Global Battcock Family Tree

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Joce Batecocke, Exchequer of the Jews, 1256

Joce Batecock


The earliest reference to a “Battcock” is of Joce Batecock, a Jewish merchant in the 13th century.  Being a Jewish merchant in 13th century England was not particularly easy.  There was a steady growth of discrimination and persecution of Jews throughout the 13th century.  In 1217, Pope Innocent III had pass the law enforcing all Jews to wear an oblong white patch and in 1218 Stephen Langton, Archbishop of Canterbury brought it into operation in England.  Petitions were sent to the king to remove Jews from Newcastle in 1234, Wycombe in 1235 and Berkhamsted in 1242.  In 1255, there was the revival of the blood libel with a charge of ritual murder in Lincoln. Ninety-one Jews were sent to London to the Tower, eighteen were executed for refusal to plead, and the rest were imprisoned.  With the outbreak of the Baron’s war in 1264, the situation grew steadily worse. The Jewish communities of London, Canterbury, Northampton, Winchester, Cambridge and Lincoln were looted.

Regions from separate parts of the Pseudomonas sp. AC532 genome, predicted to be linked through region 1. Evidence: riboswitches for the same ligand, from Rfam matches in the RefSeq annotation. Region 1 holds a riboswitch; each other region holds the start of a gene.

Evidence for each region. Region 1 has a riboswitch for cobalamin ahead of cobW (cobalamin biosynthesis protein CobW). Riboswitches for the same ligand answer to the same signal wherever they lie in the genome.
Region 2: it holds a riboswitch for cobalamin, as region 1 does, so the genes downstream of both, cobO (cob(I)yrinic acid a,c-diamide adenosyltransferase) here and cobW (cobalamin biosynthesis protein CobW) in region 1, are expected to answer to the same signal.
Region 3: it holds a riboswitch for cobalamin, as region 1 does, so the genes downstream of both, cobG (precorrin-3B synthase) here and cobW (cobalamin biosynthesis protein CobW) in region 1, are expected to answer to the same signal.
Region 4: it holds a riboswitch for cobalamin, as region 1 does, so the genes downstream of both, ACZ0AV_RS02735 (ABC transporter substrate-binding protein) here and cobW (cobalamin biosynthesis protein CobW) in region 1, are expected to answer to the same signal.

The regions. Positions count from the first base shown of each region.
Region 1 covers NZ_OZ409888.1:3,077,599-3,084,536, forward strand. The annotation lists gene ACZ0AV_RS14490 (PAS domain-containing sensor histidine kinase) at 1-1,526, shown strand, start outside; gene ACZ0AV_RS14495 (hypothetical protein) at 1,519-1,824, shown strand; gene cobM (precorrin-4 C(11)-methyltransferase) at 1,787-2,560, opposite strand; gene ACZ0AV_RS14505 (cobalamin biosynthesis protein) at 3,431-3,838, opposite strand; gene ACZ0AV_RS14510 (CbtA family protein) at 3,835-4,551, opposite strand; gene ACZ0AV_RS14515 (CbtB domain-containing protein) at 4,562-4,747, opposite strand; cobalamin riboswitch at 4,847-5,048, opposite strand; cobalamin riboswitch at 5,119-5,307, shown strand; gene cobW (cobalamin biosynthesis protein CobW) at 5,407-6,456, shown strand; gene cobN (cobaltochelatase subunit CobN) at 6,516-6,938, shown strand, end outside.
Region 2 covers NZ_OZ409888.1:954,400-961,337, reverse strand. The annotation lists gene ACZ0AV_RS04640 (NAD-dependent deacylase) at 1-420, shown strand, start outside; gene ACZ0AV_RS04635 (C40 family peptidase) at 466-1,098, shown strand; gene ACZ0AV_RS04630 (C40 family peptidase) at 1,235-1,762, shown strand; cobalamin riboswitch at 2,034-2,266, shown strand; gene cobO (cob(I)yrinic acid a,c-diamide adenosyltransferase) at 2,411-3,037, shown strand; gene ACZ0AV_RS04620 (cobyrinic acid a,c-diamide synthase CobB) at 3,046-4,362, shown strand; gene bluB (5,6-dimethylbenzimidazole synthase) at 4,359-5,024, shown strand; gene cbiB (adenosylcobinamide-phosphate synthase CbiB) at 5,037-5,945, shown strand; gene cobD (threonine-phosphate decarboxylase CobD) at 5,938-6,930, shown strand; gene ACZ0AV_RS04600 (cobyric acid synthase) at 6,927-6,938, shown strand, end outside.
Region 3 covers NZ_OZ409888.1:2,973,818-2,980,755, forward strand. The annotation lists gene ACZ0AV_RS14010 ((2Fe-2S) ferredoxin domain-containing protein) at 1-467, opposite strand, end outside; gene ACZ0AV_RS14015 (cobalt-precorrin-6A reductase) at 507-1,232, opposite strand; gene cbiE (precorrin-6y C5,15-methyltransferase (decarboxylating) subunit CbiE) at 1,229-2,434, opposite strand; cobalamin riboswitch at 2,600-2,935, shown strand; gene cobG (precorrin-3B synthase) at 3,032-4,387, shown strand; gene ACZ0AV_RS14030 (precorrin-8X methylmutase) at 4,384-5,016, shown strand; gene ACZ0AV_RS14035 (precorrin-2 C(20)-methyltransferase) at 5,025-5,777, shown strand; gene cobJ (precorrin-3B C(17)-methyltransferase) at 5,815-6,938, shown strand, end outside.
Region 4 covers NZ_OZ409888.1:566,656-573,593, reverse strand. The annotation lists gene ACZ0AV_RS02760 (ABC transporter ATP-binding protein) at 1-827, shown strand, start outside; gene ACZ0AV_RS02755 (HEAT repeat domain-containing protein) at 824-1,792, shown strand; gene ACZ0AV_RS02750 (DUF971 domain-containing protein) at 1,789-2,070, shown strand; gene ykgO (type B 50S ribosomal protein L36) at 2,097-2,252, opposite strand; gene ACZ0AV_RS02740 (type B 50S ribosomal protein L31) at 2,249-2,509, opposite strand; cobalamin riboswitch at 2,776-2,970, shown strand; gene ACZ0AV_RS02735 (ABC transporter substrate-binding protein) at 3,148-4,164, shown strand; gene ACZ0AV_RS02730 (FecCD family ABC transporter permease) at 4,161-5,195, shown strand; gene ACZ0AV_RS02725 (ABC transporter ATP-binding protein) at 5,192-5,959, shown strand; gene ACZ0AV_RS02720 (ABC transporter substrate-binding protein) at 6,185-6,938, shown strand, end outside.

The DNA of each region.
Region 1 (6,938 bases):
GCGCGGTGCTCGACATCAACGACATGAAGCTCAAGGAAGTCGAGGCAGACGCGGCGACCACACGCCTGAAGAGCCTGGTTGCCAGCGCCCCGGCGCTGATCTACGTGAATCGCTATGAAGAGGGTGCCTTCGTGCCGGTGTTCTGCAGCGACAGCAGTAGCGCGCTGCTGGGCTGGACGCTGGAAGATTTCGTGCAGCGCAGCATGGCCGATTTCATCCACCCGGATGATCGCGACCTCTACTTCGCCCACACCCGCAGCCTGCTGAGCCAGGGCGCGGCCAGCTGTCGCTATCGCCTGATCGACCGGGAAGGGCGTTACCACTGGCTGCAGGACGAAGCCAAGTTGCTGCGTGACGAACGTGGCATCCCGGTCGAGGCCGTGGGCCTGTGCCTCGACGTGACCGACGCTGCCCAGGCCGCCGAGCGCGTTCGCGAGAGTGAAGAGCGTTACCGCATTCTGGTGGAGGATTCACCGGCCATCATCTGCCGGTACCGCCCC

In 1267, the “Exchequer of the Jews” has a record of a court case involving a Joce Batecock.  The “Exchequer of the Jews” (Scaccarium Judaeorum) was a division of the Court of the Exchequer at Westminster, which recorded and regulated the taxes and the law-cases of the Jews in England.  It was not long after this court case when all Jews were expelled from England in 1290. 


August 30, 2010 - Posted by | Uncategorized

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